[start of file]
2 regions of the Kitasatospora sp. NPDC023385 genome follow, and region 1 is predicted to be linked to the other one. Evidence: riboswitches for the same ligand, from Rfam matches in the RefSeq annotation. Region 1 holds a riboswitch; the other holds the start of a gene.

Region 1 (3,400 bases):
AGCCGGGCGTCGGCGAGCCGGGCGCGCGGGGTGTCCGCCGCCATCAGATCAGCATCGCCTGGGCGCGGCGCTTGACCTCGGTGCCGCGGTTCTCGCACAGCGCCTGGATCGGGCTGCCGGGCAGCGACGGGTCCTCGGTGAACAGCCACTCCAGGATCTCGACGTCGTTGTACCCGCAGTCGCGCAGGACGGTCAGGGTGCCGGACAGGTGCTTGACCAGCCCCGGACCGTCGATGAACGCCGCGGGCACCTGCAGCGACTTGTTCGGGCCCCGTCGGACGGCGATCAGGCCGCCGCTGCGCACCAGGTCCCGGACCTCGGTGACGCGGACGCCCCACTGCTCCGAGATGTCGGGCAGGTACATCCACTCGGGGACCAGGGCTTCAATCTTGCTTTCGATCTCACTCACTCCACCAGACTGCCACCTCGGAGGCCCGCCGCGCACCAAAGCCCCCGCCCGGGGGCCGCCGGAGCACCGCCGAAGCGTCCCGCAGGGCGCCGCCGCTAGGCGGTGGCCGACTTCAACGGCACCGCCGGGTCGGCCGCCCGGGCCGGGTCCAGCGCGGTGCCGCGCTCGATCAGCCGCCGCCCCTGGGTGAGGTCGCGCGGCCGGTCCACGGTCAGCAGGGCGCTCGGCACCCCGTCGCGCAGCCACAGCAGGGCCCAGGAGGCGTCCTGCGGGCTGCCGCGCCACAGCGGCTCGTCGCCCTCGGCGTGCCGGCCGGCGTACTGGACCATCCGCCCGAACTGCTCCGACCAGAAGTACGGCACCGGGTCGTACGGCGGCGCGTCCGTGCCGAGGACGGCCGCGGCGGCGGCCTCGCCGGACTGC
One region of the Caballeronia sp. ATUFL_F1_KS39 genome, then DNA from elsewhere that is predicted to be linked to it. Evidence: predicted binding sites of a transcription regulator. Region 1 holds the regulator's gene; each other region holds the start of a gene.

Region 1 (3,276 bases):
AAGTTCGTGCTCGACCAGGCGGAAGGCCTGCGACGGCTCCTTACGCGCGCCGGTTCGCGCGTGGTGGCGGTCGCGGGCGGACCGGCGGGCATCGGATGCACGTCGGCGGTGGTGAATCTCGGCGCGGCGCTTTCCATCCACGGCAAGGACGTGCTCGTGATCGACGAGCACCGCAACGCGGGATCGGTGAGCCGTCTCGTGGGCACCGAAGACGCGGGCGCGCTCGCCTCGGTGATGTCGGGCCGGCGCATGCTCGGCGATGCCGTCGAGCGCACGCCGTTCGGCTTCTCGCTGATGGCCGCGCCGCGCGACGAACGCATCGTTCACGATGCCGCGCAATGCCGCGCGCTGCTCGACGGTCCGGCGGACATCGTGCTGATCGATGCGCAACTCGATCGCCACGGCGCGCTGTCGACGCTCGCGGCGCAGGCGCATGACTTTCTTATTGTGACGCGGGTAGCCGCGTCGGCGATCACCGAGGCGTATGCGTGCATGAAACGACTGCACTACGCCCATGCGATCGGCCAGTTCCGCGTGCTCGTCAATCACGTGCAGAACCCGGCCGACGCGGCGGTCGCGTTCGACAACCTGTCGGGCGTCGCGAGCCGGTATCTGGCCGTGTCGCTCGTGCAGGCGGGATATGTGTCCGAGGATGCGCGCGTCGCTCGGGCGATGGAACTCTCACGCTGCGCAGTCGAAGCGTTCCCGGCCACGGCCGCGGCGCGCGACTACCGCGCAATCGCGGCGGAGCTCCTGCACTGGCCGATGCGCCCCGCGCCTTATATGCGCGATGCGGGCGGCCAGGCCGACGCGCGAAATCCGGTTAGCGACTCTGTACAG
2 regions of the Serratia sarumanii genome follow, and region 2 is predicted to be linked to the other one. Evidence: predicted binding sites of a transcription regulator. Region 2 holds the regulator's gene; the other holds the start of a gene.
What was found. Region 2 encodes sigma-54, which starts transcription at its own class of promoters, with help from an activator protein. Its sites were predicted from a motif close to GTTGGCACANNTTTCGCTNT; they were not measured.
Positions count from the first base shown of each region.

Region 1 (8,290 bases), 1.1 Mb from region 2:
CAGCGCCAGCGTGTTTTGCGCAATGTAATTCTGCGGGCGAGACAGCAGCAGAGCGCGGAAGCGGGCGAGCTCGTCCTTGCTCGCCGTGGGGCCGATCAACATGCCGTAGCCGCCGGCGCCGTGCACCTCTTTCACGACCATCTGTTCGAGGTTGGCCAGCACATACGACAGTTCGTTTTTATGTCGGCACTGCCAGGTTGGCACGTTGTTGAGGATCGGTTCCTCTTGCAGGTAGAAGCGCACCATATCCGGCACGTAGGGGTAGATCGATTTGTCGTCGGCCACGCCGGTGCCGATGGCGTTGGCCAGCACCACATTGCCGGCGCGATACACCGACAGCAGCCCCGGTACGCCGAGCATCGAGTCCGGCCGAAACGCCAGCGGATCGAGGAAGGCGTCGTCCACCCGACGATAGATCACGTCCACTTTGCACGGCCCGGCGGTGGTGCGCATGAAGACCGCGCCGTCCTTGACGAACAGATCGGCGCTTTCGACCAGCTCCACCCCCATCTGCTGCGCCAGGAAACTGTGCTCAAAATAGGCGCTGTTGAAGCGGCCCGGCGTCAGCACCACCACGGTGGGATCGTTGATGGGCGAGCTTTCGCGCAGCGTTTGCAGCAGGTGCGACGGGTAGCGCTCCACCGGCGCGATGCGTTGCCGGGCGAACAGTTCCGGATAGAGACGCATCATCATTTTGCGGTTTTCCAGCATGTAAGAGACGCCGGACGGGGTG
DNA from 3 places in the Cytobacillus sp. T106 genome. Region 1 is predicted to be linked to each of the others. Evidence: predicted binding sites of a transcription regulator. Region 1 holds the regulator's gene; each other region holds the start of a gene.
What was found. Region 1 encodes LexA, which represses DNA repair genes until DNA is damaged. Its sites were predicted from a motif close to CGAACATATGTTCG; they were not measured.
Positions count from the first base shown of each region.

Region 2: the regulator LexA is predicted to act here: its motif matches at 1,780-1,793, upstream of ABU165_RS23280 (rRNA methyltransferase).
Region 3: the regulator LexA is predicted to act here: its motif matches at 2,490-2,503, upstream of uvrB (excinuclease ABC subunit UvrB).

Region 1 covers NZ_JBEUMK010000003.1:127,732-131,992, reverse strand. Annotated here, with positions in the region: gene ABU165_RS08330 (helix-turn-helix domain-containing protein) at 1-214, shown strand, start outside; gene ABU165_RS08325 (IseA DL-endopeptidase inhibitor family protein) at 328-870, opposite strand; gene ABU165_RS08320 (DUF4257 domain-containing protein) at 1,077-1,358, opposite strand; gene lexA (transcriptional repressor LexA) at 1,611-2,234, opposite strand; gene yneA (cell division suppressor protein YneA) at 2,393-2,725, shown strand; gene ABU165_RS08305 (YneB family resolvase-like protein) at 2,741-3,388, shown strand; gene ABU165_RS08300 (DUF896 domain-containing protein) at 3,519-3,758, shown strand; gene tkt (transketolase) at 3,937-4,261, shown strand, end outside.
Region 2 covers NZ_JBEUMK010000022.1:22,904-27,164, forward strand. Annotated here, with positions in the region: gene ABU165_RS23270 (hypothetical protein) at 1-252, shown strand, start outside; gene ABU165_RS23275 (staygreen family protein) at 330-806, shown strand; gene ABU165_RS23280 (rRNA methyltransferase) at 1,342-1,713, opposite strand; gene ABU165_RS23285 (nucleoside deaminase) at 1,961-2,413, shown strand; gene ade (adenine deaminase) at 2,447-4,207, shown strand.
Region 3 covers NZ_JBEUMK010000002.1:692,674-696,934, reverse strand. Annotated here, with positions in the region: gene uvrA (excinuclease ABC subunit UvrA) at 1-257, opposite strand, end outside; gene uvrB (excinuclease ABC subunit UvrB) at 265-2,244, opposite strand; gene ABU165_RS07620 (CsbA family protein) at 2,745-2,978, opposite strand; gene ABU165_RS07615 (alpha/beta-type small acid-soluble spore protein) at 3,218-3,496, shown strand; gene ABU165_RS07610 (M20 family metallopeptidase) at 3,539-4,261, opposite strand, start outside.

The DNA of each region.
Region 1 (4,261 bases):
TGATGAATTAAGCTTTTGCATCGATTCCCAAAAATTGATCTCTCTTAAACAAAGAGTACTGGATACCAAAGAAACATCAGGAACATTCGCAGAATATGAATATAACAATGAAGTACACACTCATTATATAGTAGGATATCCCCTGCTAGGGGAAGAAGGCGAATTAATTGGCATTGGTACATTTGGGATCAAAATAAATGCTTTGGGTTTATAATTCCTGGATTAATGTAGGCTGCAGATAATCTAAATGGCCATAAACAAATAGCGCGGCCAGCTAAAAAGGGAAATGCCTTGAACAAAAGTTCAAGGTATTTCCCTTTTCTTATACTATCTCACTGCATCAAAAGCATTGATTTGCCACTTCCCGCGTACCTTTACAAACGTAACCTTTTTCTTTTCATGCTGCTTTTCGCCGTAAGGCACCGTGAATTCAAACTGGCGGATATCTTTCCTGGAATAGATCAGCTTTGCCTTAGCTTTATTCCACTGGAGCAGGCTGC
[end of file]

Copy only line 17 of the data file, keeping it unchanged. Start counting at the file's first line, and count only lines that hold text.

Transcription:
Region 1 covers NZ_JBEUMK010000003.1:127,732-131,992, reverse strand. Annotated here, with positions in the region: gene ABU165_RS08330 (helix-turn-helix domain-containing protein) at 1-214, shown strand, start outside; gene ABU165_RS08325 (IseA DL-endopeptidase inhibitor family protein) at 328-870, opposite strand; gene ABU165_RS08320 (DUF4257 domain-containing protein) at 1,077-1,358, opposite strand; gene lexA (transcriptional repressor LexA) at 1,611-2,234, opposite strand; gene yneA (cell division suppressor protein YneA) at 2,393-2,725, shown strand; gene ABU165_RS08305 (YneB family resolvase-like protein) at 2,741-3,388, shown strand; gene ABU165_RS08300 (DUF896 domain-containing protein) at 3,519-3,758, shown strand; gene tkt (transketolase) at 3,937-4,261, shown strand, end outside.